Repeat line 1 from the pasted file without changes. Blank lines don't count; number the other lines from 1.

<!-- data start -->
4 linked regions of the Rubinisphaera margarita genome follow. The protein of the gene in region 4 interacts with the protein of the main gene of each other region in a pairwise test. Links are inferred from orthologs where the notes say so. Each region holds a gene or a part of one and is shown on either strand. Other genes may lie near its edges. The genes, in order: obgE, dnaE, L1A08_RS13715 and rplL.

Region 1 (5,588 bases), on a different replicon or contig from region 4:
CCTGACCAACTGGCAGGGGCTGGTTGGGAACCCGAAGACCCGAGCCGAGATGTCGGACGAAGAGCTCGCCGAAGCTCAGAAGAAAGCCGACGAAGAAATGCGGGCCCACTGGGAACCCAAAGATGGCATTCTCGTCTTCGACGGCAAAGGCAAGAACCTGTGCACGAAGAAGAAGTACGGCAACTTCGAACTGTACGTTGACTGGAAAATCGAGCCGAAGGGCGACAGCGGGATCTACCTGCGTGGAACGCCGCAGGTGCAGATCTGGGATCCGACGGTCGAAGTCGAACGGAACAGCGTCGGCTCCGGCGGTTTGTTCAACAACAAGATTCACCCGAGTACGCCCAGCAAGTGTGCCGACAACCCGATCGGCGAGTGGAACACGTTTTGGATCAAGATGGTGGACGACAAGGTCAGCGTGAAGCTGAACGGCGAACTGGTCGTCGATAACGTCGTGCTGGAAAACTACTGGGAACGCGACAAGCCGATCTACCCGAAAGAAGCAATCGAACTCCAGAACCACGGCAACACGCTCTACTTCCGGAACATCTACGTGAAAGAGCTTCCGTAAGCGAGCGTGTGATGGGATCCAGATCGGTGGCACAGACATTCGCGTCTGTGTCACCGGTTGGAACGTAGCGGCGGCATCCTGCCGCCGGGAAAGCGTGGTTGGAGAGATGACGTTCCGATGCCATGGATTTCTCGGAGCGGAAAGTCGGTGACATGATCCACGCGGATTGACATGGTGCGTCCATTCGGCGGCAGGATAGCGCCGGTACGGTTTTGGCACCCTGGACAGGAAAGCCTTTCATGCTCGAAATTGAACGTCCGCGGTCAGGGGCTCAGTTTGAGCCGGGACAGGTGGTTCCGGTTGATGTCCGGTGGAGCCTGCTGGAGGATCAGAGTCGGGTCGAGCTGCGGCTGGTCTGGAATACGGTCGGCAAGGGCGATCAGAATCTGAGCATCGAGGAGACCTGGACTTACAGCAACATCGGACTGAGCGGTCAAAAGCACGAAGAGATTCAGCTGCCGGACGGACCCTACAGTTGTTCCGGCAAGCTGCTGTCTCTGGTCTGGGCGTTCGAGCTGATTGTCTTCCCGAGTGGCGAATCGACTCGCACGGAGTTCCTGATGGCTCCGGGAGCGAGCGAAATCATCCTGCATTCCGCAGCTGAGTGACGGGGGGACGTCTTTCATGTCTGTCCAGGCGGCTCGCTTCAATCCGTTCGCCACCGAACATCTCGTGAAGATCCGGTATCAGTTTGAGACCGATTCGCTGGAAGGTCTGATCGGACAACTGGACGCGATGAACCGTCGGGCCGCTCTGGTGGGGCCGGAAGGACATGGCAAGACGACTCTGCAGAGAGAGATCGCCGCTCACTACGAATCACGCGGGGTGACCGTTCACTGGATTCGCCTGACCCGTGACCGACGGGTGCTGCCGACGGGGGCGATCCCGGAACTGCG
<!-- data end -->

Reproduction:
4 linked regions of the Rubinisphaera margarita genome follow. The protein of the gene in region 4 interacts with the protein of the main gene of each other region in a pairwise test. Links are inferred from orthologs where the notes say so. Each region holds a gene or a part of one and is shown on either strand. Other genes may lie near its edges. The genes, in order: obgE, dnaE, L1A08_RS13715 and rplL.